The KBFT studio holds a lot of special memories for Mr. Hogan. Mr. Brendan Hogan (’95) is known for not having the neatest of rooms. However, it is definitely filled with interesting knickknacks, each holding a different story. Let’s take a look at a few of the things that may catch your eye as you […]
The KBFT studio holds a lot of special memories for Mr. Hogan.
Mr. Brendan Hogan (’95) is known for not having the neatest of rooms. However, it is definitely filled with interesting knickknacks, each holding a different story. Let’s take a look at a few of the things that may catch your eye as you spend more time in KBFT.
One of the very first things you see when you walk into the KBFT classroom is the huge bull horns hanging above the control room with all the white lanyards adorning the horns. The horns are from last year’s Student Television Network (STN) which took place in Dallas.
“They wanted me to buy these horns as our souvenir,” Mr. Hogan explained. “I said no [unless someone] wins first place [in a competition]. Sure enough, the next day Alex Daly (’13), Brianna Pressey (’13) and Ethan Schanberger (’13) won first place for the News Commentary [competition]. As a tribute to everyone who went on that trip, we hung our name badges on the horns.”
The next pieces of KBFT lore lie in the control room. Here, there are multiple objects that capture the eye of visiting students.
The first thing people see when they walk into the room is the T-shirt that says “Let me drop everything and work on your problem.” For Hogan, this shirt perfectly describes what a producer goes through when preparing for a show. It’s that person’s job not only to work on his or her tasks but also fix everything when it seems like it’s going to fall apart.
“[The t-shirt] is a perfect sentiment for what it feels like to produce a show,” Mr. Hogan described. “It really fits with the whole mentality of KBFT.”
When exiting the control room, there’s a flag hanging right above the door. Not everyone notices it, but if you do, you’ll definitely get a laugh out of it.
The flag was given to Hogan by Mike Sanchez (’06) a student from his first year of teaching at CB. Mike got it while at STN in Anaheim and gave it to Hogan because he thought it was a funny way to motivate people.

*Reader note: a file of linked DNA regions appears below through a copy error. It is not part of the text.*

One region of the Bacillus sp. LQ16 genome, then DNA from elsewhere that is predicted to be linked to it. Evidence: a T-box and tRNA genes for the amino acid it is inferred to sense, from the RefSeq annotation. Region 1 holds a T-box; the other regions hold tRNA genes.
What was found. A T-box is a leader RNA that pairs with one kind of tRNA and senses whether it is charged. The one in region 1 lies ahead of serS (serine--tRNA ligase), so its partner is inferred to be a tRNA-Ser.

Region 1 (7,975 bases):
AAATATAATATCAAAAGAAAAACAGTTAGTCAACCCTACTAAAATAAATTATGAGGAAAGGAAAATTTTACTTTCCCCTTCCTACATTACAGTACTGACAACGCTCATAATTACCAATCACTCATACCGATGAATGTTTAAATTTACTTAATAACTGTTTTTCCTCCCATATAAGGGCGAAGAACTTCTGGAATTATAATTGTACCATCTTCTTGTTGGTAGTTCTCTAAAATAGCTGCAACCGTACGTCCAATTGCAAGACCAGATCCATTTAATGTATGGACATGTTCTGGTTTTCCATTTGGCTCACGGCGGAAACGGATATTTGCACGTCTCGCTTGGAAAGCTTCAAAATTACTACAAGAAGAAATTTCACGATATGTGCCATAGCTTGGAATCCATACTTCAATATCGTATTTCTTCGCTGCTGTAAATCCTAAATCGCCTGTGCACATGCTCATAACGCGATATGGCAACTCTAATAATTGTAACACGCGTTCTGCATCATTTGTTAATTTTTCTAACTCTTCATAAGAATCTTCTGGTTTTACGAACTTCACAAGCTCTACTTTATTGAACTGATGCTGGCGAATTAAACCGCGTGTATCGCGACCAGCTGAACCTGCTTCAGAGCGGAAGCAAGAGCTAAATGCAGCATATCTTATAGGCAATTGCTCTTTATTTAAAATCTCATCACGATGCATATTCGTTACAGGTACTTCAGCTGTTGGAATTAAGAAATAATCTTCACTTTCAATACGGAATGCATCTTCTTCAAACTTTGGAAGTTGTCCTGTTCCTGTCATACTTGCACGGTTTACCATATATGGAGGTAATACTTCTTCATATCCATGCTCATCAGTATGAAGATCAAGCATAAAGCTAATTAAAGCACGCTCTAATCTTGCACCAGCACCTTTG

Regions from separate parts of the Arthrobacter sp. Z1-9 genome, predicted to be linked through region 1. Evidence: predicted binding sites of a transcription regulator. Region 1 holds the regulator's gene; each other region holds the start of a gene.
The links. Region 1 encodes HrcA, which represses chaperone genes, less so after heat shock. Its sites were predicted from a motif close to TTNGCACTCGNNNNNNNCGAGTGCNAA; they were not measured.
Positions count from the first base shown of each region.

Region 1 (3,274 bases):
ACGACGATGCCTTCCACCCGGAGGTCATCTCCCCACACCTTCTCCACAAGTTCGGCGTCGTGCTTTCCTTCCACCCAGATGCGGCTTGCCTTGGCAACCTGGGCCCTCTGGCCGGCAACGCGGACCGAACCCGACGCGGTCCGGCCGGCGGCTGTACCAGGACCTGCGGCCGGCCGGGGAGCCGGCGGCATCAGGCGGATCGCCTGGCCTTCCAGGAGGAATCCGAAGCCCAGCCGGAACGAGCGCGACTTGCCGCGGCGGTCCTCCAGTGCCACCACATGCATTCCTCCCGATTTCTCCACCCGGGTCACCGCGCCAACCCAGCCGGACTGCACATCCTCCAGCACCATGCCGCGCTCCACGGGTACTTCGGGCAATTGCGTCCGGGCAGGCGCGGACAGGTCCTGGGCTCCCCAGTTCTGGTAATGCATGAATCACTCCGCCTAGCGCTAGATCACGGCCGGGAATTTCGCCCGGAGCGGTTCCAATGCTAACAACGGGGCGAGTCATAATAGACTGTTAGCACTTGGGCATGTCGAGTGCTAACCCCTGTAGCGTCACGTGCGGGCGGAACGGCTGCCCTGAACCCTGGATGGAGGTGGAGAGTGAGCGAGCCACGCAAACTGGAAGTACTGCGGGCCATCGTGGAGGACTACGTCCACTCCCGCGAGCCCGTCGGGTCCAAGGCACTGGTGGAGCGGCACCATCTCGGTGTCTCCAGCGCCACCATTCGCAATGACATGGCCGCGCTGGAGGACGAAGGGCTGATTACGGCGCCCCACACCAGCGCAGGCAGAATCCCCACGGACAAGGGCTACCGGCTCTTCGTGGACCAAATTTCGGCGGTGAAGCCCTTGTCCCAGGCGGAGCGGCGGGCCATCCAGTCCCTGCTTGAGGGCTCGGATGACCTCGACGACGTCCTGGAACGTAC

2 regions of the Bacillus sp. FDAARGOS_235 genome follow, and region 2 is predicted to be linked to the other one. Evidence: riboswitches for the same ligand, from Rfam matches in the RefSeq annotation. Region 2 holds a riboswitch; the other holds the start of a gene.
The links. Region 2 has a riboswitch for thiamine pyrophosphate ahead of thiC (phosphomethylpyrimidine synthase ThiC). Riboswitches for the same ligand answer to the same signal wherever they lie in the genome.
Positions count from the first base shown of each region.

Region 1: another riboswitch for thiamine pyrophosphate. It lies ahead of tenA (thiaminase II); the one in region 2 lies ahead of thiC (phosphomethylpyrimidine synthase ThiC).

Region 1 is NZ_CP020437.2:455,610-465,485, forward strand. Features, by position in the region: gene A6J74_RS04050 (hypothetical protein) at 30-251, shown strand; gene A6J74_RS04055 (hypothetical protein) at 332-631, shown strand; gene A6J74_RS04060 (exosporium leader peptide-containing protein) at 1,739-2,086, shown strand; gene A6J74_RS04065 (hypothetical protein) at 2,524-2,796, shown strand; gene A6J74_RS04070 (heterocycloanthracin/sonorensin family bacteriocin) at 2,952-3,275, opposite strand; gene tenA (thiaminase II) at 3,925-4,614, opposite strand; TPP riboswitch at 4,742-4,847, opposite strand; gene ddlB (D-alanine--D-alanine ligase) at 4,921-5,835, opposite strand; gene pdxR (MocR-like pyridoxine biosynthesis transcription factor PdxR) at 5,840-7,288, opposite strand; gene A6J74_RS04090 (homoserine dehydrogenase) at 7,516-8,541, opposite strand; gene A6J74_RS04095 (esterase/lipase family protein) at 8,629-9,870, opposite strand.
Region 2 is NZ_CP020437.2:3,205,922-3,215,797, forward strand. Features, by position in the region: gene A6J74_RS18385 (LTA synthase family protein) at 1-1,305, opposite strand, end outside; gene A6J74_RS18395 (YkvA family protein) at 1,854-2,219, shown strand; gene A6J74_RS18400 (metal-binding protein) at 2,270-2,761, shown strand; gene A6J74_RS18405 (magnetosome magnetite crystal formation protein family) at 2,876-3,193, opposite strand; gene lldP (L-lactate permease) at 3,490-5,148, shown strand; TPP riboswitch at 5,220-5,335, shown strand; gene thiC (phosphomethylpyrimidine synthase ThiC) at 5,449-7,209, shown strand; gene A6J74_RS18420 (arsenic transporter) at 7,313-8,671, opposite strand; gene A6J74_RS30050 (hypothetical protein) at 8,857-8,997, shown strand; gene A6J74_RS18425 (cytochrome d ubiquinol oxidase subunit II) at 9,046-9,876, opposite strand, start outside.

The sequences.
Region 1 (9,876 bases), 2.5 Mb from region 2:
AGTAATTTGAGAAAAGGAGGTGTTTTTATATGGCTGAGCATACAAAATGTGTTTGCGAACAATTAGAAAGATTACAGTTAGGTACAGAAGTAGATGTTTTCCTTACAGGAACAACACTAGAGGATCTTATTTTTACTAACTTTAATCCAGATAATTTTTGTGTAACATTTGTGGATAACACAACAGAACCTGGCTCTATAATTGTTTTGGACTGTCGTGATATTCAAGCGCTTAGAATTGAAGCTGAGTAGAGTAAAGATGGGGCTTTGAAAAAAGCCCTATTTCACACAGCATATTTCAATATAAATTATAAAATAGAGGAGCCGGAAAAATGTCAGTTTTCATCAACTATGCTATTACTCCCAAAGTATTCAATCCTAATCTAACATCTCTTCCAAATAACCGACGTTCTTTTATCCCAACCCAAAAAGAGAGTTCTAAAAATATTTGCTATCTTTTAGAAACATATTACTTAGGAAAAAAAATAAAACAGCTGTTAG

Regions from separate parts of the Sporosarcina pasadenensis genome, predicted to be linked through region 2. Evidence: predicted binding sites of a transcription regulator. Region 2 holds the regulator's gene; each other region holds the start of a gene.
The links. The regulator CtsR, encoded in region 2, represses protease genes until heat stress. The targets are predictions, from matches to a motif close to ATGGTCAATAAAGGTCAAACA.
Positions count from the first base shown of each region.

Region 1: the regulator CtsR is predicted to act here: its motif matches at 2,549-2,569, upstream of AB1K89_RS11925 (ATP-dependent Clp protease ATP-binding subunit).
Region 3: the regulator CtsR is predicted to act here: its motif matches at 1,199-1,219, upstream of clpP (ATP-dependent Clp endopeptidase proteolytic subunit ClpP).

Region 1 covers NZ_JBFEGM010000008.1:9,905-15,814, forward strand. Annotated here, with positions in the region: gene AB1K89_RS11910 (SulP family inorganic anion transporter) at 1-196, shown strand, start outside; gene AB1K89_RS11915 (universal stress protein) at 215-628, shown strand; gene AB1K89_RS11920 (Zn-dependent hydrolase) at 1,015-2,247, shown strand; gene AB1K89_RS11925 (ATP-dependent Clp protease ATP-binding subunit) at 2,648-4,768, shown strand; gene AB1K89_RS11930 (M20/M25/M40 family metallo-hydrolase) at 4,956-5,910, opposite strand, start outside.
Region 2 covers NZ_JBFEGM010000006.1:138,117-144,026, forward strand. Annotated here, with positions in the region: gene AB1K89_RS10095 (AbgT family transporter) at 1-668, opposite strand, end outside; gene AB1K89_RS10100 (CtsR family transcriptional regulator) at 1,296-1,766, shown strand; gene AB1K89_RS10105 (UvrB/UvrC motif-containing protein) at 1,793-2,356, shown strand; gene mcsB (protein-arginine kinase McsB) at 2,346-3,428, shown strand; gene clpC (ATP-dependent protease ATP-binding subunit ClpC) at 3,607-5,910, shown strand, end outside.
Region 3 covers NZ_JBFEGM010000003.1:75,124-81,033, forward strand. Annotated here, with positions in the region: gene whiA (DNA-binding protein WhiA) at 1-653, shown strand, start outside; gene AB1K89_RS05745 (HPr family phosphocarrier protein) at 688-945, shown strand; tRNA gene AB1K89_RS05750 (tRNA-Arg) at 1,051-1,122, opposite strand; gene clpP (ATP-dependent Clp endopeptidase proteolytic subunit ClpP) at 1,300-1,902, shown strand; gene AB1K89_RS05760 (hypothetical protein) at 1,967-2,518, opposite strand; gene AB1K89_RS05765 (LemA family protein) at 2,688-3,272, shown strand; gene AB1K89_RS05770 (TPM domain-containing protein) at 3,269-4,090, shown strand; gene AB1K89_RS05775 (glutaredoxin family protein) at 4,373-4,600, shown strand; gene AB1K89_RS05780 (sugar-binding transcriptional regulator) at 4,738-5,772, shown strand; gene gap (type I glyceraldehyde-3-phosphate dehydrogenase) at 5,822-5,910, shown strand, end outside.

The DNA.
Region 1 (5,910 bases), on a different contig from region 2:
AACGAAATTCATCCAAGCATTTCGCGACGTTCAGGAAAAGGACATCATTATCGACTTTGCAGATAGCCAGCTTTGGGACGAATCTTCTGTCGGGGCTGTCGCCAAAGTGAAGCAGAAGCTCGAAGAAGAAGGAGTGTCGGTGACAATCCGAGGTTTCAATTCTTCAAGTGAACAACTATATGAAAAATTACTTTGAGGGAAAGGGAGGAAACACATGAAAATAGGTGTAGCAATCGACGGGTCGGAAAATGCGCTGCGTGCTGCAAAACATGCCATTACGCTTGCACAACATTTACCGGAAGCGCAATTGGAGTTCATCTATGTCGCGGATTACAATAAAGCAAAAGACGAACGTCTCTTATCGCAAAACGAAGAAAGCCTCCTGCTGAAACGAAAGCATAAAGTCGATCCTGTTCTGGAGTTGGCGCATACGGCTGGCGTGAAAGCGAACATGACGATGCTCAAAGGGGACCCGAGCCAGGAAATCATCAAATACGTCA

“It kind of fits around here because we keep harping on everybody’s
until it gets better,” Mr. Hogan said. “We give them positive ways to fix it, but we rag hard on the bad stuff. ‘Beatings will continue’ is on the same vein as ‘I’m going to tear your packages apart until they get better.’”
The next place you’re bound to go into is Mr. Hogan’s office. At first glance, you may only see the ruffled papers, the two computers, or stray camera parts lying around. But if you look close enough, there are certain pieces that beg you to ask about them.
The first thing you see when walking into his office is a huge wooden mask that hangs there staring at you The mask came from his father-in-law, who gives him a mask practically every year for either Christmas or his birthday. The tradition of buying masks for Mr. Hogan started when his mom and sister went on vacation and realized how it was hard to buy him gifts.
“My mom and my sister decided that I was going to collect masks,” Mr. Hogan said. “They started buying me masks every [holiday]. When I first met my wife’s family, they somehow heard that story and they thought it was so funny that the first Christmas I went up to their house, I got five masks. By then, I had gotten my mom and my sister to stop buying me masks.”
If you look a little higher, two Mardi Gras necklaces hang there with the New Orleans’ Saints symbols on them. Mr. Hogan calls them his “who-dat chains.”
“When I went to New Orleans for Venaver, one of our service projects was to recycle used Mardi Gras beads,” stated Mr. Hogan. “They said you could take any beads you wanted, and it was also the year the Saints ended up winning the Super Bowl.”
Finally, as you are about to exit the magnificent studio, a sign probably catches your eye. It’s a little motivational poster left from when Brother Roch Dufresne started the program. If you look closely enough, you’re bound to see a couple of them hanging around inspiring tomorrow’s future photojournalists and editors.
“Those are some of the last few remaining things from Brother Roch,” Mr. Hogan said. “Those went up his first year [because] he liked to print out motivational posters for the students.”
Next time you’re wondering what exactly goes on in KBFT, stop by because you’re bound to hear a couple stories on what lies in that room.